By Amy Lortie
Fitness is a habit, just like brushing your teeth. It takes a bit of conscientious effort, and then before you know it, it’s a part of your life.
Two things come to mind that tend to hold us up. Most of us have a negative self-talk about looking after ourselves, which ultimately ends up sabotaging our efforts in supporting our own well being.
We think, “I will start biking again when I look good in shorts” or, “When my child starts school, I’ll take time to take a dance class.”
There will always be something, so now is perfect: Start where you are!
Sometimes, when we do get inspired, we tend to take off like a rocket on our quest for better fitness. This can lead to dropping out before we really see or feel the benefits of our efforts, because it’s not sustainable.
Realistic consistency is what creates a new healthy habit.
Wherever you are health-wise, you probably didn’t get there overnight, so creating change is going to take some time. It is impractical to start a new thing in such a way that it compromises all the other things in your life that require maintaining.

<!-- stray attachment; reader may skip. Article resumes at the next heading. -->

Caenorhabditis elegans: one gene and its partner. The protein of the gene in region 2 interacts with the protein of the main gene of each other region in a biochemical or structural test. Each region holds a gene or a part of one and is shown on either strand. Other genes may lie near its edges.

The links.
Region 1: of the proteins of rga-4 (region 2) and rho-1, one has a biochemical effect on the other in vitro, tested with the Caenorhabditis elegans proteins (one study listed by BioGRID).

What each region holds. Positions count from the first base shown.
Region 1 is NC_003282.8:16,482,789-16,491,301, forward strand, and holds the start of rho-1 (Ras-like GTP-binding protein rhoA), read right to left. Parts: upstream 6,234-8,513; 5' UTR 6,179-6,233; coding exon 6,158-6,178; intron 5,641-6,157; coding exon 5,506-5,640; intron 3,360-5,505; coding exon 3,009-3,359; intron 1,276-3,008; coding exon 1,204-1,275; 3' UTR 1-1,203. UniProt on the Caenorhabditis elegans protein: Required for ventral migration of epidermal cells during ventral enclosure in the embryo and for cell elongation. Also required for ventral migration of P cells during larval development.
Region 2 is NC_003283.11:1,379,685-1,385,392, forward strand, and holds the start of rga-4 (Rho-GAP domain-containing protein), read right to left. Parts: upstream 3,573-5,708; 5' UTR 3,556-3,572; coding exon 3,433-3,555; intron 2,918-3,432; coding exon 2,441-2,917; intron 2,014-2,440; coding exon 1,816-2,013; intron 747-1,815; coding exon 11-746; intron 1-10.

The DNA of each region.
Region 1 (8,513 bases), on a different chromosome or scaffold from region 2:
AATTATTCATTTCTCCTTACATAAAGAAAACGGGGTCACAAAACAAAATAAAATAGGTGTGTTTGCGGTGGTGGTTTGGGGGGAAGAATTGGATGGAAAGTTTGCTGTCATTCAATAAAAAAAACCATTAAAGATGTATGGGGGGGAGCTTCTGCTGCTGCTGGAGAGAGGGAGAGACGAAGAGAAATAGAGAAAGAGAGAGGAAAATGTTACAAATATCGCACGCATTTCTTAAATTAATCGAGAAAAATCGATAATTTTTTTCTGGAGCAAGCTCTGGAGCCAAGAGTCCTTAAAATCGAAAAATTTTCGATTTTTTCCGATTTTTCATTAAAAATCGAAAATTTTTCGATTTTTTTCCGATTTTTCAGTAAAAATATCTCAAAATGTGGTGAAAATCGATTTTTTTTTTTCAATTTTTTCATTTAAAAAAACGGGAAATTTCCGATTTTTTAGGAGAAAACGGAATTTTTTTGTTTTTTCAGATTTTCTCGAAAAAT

A successful approach can involve a series of small steps. A 10-minute morning walk, for example, is much more easily integrated into a daily routine than a five-mile run.
As your new daily activity becomes habit, you will find your mind clearer, your body more relaxed and your general sense of well-being improved. You will spontaneously want more. Then it’s time to add another piece. Or change it up so you don’t lose interest.
Choose something you find enriching and enjoyable, so that you look forward to it rather than it feeling like it’s a chore. Give yourself kudos for what you have accomplished instead of beating yourself up for what you haven’t.
The self-esteem generated by this naturally supports you to keep growing your healthy habits. The better you feel, the more you want to do, the more productive you become in your daily life, the more you attitude improves.
Daily health habits have the bonus of creating a sense of empowerment around our own health. So many of us have chronic pain or illness cropping up as we age. Daily self-care can help us feel like we are participating in our own wellness, rather than relying solely on professionals or feeling like a victim of our bodies and of time.
Your body and everybody else in your life will be grateful for your efforts.
- Amy Lortie, a health-care practitioner for 25 years, is just as inspired by assisting others on their path toward better health and self-fulfillment as she is by our lovely island.